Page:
Cornell UniversityThe Nature Conservancy

Process Facilitators

Small Group Facilitation, Photo by Deb Nystrom (CC BY 2.0)A skilled facilitator is an invaluable asset to a community working through each phase of the CBDM process. Facilitators play key roles in involving community members, creating learning opportunities for the community, and developing processes the community will use for decision making. A facilitator can help the community carefully define their problem, establish collective goals, and select action alternatives that have broad community support.

Process facilitators are generally selected by local leaders and may come from within or from outside the local community. Communities seek facilitation assistance from a range of sources, including their state wildlife management agency, Cooperative Extension system, professional consultants, or respected local leaders. Sometimes, the facilitator needed at one phase of the process may be different than at another. Process facilitators:

  • help create adequate knowledge among stakeholders
  • help foster partnerships and information networks
  • help create decision-making processes that are regarded as fair and credible among stakeholders
  • facilitate discussion that leads to a common community purpose


Phase 1: Problem Definition

  • Helping to design a stakeholder involvement process.
  • Helping to involve or recruit community members with multiple perspectives in the process.
  • Setting and enforcing ground rules for process participants.
  • Helping community residents to articulate a clear problem statement.
  • Helping community residents to articulate their goals and objectives related to deer management.
  • Helping community residents fully articulate the problem statement and establish their community goals and objectives before discussing potential management alternatives.
  • Involving content experts to provide information/education on topics such as deer natural history, local deer-related impacts, and deer management activities affecting that community.

Phase 2: Decision-making

  • Soliciting community viewpoints on management alternatives from multiple perspectives.
  • Helping participants process information and make decision recommendations.
  • Leading discussion on acceptable measurements for assessing progress toward community goals for deer management.
  • Helping decision makers stick to a timeline established by formal community leaders
  • Involving content experts to provide information/education on deer management alternatives and their potential consequences.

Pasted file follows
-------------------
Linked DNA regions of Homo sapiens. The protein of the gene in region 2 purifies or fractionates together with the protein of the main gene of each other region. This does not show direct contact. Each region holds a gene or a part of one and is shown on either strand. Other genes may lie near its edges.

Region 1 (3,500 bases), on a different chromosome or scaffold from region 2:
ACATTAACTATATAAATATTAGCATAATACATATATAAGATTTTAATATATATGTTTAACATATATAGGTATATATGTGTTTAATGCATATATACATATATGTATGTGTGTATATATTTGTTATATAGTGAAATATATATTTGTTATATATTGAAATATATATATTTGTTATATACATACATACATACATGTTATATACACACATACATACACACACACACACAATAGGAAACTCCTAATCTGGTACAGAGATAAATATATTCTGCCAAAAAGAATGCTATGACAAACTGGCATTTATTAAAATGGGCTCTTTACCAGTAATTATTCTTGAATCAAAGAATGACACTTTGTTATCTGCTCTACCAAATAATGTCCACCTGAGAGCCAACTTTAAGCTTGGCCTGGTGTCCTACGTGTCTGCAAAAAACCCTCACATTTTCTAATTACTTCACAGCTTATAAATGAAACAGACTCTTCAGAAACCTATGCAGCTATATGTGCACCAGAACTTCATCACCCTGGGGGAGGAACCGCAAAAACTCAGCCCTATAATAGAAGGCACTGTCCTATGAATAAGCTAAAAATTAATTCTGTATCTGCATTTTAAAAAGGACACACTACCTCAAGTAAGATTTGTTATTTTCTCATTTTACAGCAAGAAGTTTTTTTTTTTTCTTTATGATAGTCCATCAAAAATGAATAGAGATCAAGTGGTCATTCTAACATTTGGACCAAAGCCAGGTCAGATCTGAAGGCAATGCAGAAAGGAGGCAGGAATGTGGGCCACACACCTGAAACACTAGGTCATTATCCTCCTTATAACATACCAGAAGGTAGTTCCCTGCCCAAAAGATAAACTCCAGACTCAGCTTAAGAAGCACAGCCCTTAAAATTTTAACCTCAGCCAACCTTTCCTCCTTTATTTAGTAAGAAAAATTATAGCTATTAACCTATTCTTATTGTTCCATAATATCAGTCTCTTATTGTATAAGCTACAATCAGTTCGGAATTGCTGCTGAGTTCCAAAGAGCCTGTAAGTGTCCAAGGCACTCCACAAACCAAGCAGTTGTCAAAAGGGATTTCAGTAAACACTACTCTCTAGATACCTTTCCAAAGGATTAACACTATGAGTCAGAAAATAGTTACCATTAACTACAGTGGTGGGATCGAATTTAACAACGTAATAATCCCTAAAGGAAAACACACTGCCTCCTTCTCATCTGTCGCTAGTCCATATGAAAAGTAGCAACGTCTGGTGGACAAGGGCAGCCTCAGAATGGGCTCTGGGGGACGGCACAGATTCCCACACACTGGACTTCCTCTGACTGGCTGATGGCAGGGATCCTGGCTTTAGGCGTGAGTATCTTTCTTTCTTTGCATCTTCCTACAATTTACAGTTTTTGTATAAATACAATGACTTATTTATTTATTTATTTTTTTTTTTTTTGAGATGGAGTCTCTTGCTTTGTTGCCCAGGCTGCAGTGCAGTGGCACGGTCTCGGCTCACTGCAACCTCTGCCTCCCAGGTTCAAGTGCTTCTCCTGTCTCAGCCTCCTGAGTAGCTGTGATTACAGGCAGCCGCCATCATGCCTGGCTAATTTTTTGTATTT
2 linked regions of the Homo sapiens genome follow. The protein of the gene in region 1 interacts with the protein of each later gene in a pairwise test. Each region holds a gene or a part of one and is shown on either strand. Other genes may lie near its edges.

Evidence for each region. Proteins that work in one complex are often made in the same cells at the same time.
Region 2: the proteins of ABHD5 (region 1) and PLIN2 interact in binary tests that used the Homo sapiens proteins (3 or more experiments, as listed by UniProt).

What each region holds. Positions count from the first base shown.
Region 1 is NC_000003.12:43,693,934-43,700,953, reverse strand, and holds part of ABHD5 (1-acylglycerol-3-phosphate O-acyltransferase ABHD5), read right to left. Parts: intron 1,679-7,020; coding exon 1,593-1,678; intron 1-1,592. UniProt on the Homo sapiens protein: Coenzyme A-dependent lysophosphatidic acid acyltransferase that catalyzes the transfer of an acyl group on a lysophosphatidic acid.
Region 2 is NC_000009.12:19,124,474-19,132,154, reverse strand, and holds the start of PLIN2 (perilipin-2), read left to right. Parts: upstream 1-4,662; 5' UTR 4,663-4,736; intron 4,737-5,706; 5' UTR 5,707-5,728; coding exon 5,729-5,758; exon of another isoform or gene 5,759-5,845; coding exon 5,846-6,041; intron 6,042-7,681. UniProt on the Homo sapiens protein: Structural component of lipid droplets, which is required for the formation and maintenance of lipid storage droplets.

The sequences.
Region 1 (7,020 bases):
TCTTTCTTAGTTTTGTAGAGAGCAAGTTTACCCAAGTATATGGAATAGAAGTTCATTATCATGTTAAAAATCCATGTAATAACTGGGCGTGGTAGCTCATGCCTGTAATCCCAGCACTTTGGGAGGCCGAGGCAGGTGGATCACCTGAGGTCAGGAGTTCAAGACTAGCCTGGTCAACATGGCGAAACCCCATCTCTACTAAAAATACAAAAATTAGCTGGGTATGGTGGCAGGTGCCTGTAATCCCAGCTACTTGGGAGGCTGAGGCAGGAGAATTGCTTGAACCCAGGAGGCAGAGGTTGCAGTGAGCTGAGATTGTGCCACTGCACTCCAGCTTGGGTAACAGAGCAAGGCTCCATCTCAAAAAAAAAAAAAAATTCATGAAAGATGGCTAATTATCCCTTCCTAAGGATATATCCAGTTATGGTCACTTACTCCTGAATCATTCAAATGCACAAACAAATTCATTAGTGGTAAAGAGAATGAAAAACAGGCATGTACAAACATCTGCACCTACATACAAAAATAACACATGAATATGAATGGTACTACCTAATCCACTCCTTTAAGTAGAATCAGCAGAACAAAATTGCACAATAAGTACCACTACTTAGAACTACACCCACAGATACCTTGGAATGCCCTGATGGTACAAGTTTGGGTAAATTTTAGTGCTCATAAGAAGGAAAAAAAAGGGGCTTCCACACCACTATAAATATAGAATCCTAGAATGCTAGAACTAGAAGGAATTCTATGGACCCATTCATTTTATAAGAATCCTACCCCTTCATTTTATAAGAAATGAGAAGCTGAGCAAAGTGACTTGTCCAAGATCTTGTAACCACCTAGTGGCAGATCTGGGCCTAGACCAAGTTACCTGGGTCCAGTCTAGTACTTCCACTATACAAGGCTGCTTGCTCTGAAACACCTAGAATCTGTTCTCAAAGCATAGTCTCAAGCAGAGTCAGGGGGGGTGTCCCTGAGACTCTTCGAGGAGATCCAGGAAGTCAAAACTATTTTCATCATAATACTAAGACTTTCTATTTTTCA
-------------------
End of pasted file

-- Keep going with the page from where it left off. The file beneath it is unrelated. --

• Helping community residents gain an understanding of how well various management alternatives are likely to work, and the feasibility of each alternative in their community, based on the best-available information.
  • Facilitating discussion to evaluate possible consequences of various management alternatives (e.g., costs and benefits; identifying stakeholders who would gain benefits or incur costs).
  • Advise committee members regarding how they will communicate results to municipal or elected leaders.

Phase 4: Evaluation and Adaptation

  • Leading discussion about the outcomes of assessment and evaluation.
  • Leading discussion about whether selected management actions should be continued unchanged, be modified, or be discontinued.
  • Advise committee members regarding how they will communicate decision results to community members or leaders.

Common Questions

Clearly identified ground rules for participant behavior and for group decision making are an important initial task for community deliberative processes. Respect and recognition without accusations, blaming, or making personal attacks, as suggested by Forester (2009), are good rules to begin with, coupled with allowing each participant the opportunity to speak without being spoken over.  Some facilitators may even use tools such as “talking sticks” to allow participants the opportunity to speak in small group processes. These ground rules are often agreed upon and suggested by process participants, as well as facilitators. Appendix B of Susskind and Cruikshank (2006) lay out detailed ground rules for both the behavior of participants and for decision making, if you are looking for a more specific and comprehensive list. 

Facilitation skills may partly account for why different communities may have different outcomes for similar processes. If training is available to you, you might find it helpful. Some organizations (see our resources tab) may provide training specifically on conflict resolution and negotiation, but many accomplished facilitators have developed their skills through experience. So no, training is not a requirement, but it can be beneficial.  Resources for facilitators can be found under our “resources” tab; a few good references to begin with may be these three books

No, not necessarily. It is important that facilitators be perceived as unbiased by stakeholders, and sometimes being viewed as not having a stake in deer management may be a benefit to facilitation. However, a facilitator does need to have some knowledge about the issue, especially given that part of their role is to help create knowledge among stakeholders. What is especially important is that facilitators are able to effectively help foster partnerships and information networks, create decision-making processes that are regarded as fair and credible among stakeholders, and facilitate discussion that leads to a common community purpose.